If only the kids didn’t have to see those fights? The shouting, the arguments, the upheaval. If only you could have some calm discussions to sort things out. If only you could understand why she gets so upset so in trying to make her happy and make things better, you end up walking on egg shells. Feeling like no matter what you do, it’s never enough.

Caught between a rock and a hard place, it’s easier to just turn a blind eye to it, no need to make a big deal out of it. Keep doing better at work, try not to upset her again. It’ll sort itself out, it’ll get better. We’ll work on it somehow.

counselling, counselling psychologist, men's health, psychologist, clinical psychologistThe Australian Bureau of Statistics Personal Safety Survey of 2013 reported;

  • 1 in 3 people who experienced violence by a current partner are MALE
  • 1 in 4 people who experienced violence by a former partner are MALE
  • More than 1 in 3 people who experienced emotional abuse by a partner are MEN
  • Of these men, half of them experienced fear and anxiety from the emotional abuse
  • Edith Cowan University conducted research interviews with service providers and a whopping 81% reported that in the previous 12 months they had provided services to at least one man who reported being a victim of intimate partner abuse.

What we can see from this, so many men suffer in silence. Too shocked, ashamed or confused to say anything. Worse yet, anxious to say anything in case they make it worse.

Professor Alfred, Professor Dear and researcher Tilbrook of Edith Cowan University stated from their Intimate Partner Abuse of Men research project – “…participants reported that men are reluctant to disclose what is happening to them or to seek help. The major factors appear to be men’s denial of what is happening; their fear that they will not be believed, and their fear that even if they are believed they will not be assisted or will be blamed for the abuse.”

The Australian Bureau of Statistics (2013) further showed that of the men who experienced this abuse and violence;

  • men were 2-3 times more likely NOT to have told anyone about their experience
  • men were TWICE as likely as women NOT to have sought any assistance or help

That’s a lot of men suffering in silence. Even if concerned family and friends notice something, they may be unclear what it middle-aged-man-upsetis or what they can actually do to help.

We often hear these days that 1 woman a week will die from a domestic violence related issue. Of course, support and assistance is needed in this area too. What we don’t hear often is recent research data, as reported by Bryant and Cusson (2015) report;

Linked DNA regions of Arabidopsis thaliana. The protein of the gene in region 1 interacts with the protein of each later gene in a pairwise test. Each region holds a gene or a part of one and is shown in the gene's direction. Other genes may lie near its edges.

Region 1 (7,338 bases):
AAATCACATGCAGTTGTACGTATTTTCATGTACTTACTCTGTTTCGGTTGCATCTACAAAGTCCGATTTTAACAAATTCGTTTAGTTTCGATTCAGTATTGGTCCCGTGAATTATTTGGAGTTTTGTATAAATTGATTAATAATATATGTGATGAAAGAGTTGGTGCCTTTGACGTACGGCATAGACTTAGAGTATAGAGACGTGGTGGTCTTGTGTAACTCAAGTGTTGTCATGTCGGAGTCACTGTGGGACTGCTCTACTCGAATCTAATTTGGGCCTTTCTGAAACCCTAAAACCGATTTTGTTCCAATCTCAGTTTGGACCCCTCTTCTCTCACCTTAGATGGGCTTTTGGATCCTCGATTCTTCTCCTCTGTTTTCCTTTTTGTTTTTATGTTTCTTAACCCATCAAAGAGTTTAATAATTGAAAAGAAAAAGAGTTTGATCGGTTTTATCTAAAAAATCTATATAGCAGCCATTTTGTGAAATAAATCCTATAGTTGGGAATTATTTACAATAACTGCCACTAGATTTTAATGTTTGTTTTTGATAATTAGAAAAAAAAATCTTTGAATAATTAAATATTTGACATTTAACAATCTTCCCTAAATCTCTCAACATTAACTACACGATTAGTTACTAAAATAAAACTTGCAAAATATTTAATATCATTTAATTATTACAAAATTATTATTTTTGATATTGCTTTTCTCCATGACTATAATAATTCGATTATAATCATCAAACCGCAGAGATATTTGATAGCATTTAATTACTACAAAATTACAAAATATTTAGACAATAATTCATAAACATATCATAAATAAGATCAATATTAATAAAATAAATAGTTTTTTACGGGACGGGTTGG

• 2 in 5 victims of domestic homicide were male
  • 1 in 4 victims of intimate partner homicide were male
  • 75 males were killed in domestic homicide incidents between 2010-2012

A very effective place for supportive public acknowledgement would include family and friends to read this one-of-a-kind book, “Breaking the silence – a practical guide for male victims of domestic abuse”, the only one written specifically for men in this situation with their female partner/wife.

They’d be able to relieve some of their concerns with some reliable information. Then be able to give you a clearer answer in the process. At least be able to hear you out, understand you and acknowledge your experience, if you do want to say something. Appreciate that what you’re going through is for real and tiring, difficult, like there’s no way out.

being a man, masculinity, manhoodNo wonder men felt stuck, worn out and less confident ….

You might not believe it, but a little information, accurate non-gender blaming information, CAN relieve your mind and boost your confidence.

Several years ago, after publishing my first book – “Regular Joe vs. Mr. Invincible -The Battle for the True Man” – many more men were encouraged to book consults and chat. Many men came to me with a range of challenging situations, including challenging relationship matters. As I assessed further and understood their situation better, especially ones we unraveled as bordering abusive, I sought further information for them. I couldn’t find other information for them. What?

There was plenty about women experiencing abuse from their husbands. There was next to no other gender neutral, non-gender blaming, information that I could support my male clients with. I couldn’t believe it.

No wonder these men stayed stuck longer than they needed to. No wonder their marriages kept deteriorating. Such little information and guidance didn’t exactly help them get unstuck from this situation. Information that could have been supporting them with some good know-how to improve what they could. Their walking on egg shells could have been understood earlier. Their stresses about the effect on the kids could have been nipped in the bud earlier too. Sooner rather than later.